Whenever practical, additional notice should be provided to enable the affected employee to make a satisfactory readjustment. Pay in lieu of notice, where given, shall be in addition to any termination allowance the employee may receive.


Request for payments under this guide must be in writing and approved by those responsible for authorizing the hiring of new employees and making salary adjustments for present employees. Final approval is limited to the Division Head."

The amount each employee was entitled to was to be calculated according to a schedule attached to the policy.

The policy was part of a three-volume manual issued to division heads. Copies of the manual were kept in the plant manager's office and the personnel department. Booklets distributed to employees describing benefits did not refer to termination allowance or pay in lieu of notice of termination. Plaintiffs, however, were aware that previously terminated employees had received severance pay. Some of the plaintiffs were also familiar with the policy through their supervisory duties, and the policy was available for inspection in the personnel department to those who asked to see it.

In April 1982, B & W management conducted a series of meetings to inform employees of the status of efforts to sell the Rockford facility. Defendant was represented by Calvin Linn, Rockford general manager, and Henry Auricchio, corporate director of industrial relations. The parties dispute what was said by Auricchio at the meetings. Plaintiffs claim that Auricchio promised that they would have a choice of taking employment with the purchaser with full seniority or being laid off by B & W, taking any B & W benefits to which they were entitled, but also taking the chance they would not be rehired by the purchaser. Plaintiffs also claim that Auricchio promised they would have two weeks to decide.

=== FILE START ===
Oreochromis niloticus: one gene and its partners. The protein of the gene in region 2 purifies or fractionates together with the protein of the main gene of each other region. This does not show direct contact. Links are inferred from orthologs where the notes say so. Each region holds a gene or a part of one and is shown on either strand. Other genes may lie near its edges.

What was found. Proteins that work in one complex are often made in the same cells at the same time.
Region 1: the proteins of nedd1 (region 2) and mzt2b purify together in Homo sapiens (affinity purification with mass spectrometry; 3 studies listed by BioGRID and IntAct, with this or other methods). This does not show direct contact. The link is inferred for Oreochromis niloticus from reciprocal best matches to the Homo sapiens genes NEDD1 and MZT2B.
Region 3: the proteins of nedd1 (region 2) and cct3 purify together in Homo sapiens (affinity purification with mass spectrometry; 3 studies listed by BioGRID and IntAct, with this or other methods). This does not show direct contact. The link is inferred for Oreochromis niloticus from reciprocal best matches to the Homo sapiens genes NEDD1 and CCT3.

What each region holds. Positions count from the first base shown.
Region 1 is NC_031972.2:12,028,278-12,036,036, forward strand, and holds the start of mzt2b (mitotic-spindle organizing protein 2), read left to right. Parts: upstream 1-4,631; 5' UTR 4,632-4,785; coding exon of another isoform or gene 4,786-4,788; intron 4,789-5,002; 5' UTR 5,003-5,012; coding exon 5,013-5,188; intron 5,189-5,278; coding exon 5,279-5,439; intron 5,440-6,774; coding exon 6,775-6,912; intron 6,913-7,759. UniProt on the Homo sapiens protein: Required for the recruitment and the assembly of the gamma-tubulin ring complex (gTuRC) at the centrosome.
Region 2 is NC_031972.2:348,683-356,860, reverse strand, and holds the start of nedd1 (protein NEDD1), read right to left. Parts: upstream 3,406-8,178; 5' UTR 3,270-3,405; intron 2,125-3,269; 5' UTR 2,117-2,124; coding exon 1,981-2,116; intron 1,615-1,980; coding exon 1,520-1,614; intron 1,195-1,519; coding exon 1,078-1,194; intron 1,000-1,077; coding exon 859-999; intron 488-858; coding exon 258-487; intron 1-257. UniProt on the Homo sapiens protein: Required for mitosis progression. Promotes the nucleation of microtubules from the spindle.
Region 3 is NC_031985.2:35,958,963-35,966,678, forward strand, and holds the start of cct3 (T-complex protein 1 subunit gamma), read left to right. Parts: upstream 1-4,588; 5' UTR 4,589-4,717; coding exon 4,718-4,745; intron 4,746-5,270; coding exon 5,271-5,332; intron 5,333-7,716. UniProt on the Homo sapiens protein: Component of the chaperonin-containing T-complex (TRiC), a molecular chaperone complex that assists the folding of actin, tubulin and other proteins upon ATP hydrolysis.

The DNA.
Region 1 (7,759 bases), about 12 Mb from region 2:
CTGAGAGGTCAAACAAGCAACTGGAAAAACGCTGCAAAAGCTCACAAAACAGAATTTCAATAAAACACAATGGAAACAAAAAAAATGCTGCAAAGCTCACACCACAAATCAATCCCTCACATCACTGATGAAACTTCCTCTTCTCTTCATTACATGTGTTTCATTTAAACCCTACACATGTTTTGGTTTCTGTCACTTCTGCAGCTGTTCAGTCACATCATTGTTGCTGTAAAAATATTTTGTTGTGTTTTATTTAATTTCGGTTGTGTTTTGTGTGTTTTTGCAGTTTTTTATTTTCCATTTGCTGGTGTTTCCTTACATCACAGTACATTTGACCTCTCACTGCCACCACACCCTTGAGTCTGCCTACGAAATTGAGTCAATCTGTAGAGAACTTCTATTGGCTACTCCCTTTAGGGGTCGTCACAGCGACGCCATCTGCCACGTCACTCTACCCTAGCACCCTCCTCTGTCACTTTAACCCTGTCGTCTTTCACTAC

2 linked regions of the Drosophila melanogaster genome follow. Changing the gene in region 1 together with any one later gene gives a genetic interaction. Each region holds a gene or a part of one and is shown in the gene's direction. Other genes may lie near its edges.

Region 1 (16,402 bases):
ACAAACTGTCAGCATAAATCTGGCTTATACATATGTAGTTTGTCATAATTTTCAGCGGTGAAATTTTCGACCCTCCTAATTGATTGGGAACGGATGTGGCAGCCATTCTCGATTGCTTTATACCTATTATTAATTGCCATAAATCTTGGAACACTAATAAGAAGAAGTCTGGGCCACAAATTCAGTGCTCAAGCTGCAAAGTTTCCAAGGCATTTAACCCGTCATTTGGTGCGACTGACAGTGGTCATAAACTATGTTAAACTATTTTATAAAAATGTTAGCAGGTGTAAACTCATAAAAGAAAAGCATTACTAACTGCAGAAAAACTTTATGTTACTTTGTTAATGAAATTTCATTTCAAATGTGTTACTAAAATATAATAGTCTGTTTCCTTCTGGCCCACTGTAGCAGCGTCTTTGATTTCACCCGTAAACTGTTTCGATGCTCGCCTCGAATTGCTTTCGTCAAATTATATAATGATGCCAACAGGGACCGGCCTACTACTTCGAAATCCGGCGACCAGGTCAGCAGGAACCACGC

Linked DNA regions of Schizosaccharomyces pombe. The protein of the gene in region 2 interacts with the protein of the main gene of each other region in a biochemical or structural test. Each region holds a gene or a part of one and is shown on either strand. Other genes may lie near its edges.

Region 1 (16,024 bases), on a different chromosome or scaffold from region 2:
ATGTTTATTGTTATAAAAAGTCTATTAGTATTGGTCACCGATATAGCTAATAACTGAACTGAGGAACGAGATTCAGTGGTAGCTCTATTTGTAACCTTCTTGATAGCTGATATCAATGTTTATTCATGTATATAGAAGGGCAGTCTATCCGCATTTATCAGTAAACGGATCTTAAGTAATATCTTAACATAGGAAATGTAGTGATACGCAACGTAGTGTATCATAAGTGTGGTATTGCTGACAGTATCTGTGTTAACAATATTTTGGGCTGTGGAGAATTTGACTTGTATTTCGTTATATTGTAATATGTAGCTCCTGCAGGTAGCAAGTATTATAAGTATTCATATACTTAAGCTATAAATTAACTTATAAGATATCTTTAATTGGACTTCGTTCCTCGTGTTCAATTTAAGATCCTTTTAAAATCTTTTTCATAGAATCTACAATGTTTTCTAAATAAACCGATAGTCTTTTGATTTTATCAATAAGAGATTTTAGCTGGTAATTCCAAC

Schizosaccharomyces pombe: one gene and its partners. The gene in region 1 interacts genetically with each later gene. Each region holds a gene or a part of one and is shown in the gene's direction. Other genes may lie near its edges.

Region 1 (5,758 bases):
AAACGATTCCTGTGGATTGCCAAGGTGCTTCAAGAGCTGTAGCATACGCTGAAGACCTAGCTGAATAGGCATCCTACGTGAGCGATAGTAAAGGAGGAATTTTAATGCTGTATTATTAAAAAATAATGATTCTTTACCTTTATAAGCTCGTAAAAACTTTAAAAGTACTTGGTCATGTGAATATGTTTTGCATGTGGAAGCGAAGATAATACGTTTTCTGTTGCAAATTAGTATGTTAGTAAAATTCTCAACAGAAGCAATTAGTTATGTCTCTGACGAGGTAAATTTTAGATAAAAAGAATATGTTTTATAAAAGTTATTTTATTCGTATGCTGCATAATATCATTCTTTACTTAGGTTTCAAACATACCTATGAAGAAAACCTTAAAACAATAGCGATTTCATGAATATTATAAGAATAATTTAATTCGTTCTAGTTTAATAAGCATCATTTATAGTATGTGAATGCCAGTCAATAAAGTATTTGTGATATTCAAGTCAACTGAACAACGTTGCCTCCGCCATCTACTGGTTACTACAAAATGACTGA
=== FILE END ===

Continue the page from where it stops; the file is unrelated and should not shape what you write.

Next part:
Defendant, on the other hand, contends that no such promises were made. Auricchio testified that at the time of the meetings, he was in no position to promise continued employment with a purchaser since no sale agreement had been reached. Furthermore, the only mention of a two-week option period was in regard to allowing employees who qualified for early retirement to decide whether to retire under defendant's pension plan or the purchaser's. Defendant says no promises were made regarding termination benefits.

After the sale, most of the plaintiffs wrote defendant's parent corporation, McDermott Inc., asking whether they would have the option they believed they were promised. Defendant's retirement and pension board responded that plaintiffs were not terminated by B & W and that plaintiffs were not entitled to termination allowance because they had continued in a reasonably comparable position with Acme.

Since the sale of the Rockford facility to Acme, all plaintiffs have left the employ of Acme. Many were laid off when the projects on which they were working at the time of the sale were completed. Several others quit due to poor prospects with Acme. No orders for new machine tools were received by Acme after the sale, and Acme closed the Rockford plant in the fall of 1983. There was testimony at trial that in 1982 the machine tool industry was depressed and that unemployment rates in Rockford were as high as 22%, but there was also testimony that Acme actively sought new business after the sale.

Finally, when B & W sold its Rockford facilities, it also sold the rest of the AMD, consisting of plants in Rochester, Michigan, and Greer, South Carolina. Policy and procedure No. 1414-A1 was also in force at those facilities, and in neither case did defendant pay a termination allowance to salaried employees who were immediately employed in their same positions by Acme. The same was also true at three other B & W facilities sold in 1981.